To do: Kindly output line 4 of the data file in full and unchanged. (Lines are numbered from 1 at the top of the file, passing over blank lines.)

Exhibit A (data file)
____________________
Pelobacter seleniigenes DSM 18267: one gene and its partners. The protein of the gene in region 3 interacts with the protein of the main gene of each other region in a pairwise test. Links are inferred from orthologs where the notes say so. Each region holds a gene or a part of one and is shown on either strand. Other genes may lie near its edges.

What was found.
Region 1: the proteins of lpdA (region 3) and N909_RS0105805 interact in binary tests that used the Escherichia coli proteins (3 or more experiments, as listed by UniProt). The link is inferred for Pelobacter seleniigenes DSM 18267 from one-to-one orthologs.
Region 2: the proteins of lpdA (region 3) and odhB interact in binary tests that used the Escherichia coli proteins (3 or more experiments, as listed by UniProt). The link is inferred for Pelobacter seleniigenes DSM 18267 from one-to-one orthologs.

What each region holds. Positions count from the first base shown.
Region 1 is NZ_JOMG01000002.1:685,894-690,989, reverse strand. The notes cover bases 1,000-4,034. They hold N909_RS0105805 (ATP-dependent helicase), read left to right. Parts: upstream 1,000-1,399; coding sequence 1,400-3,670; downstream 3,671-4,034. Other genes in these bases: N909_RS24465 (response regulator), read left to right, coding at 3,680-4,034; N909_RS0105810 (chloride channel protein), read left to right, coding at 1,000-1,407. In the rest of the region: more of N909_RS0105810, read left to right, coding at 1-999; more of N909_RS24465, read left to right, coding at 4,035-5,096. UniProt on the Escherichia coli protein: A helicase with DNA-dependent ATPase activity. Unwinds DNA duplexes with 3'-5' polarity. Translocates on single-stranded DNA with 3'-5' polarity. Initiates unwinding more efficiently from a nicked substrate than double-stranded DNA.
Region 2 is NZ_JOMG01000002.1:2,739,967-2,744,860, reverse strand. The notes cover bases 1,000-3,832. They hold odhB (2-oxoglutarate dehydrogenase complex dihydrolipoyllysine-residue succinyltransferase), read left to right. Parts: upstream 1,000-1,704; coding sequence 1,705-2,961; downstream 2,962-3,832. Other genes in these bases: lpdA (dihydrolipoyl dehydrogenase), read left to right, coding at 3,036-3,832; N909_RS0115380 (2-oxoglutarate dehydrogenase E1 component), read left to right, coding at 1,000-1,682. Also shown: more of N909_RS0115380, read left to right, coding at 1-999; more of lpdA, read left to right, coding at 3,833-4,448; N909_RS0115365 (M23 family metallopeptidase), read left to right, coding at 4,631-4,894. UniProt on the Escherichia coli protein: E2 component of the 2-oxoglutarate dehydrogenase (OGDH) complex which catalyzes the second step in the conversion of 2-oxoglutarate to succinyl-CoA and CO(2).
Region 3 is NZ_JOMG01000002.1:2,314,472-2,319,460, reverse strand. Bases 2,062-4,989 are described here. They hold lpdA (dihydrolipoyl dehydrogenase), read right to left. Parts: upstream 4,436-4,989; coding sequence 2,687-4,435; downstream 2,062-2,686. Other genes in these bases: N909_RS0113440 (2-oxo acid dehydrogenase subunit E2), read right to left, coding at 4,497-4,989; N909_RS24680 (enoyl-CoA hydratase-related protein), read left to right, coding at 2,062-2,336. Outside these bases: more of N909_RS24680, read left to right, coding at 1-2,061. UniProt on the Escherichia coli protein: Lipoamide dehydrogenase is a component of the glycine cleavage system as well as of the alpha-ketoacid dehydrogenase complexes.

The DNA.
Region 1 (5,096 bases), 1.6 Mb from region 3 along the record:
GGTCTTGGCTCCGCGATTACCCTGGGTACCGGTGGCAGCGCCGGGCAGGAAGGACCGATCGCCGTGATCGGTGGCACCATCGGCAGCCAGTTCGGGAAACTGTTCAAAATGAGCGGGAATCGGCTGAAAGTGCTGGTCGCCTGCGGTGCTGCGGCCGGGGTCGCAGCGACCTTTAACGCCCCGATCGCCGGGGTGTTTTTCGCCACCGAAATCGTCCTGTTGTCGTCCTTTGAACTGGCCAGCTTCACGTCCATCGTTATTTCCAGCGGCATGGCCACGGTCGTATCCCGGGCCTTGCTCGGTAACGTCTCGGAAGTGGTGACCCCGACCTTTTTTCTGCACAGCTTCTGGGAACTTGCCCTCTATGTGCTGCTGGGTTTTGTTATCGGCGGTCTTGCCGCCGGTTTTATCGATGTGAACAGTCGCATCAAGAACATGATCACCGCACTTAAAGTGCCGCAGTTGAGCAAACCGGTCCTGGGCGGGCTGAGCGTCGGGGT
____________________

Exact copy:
Region 2: the proteins of lpdA (region 3) and odhB interact in binary tests that used the Escherichia coli proteins (3 or more experiments, as listed by UniProt). The link is inferred for Pelobacter seleniigenes DSM 18267 from one-to-one orthologs.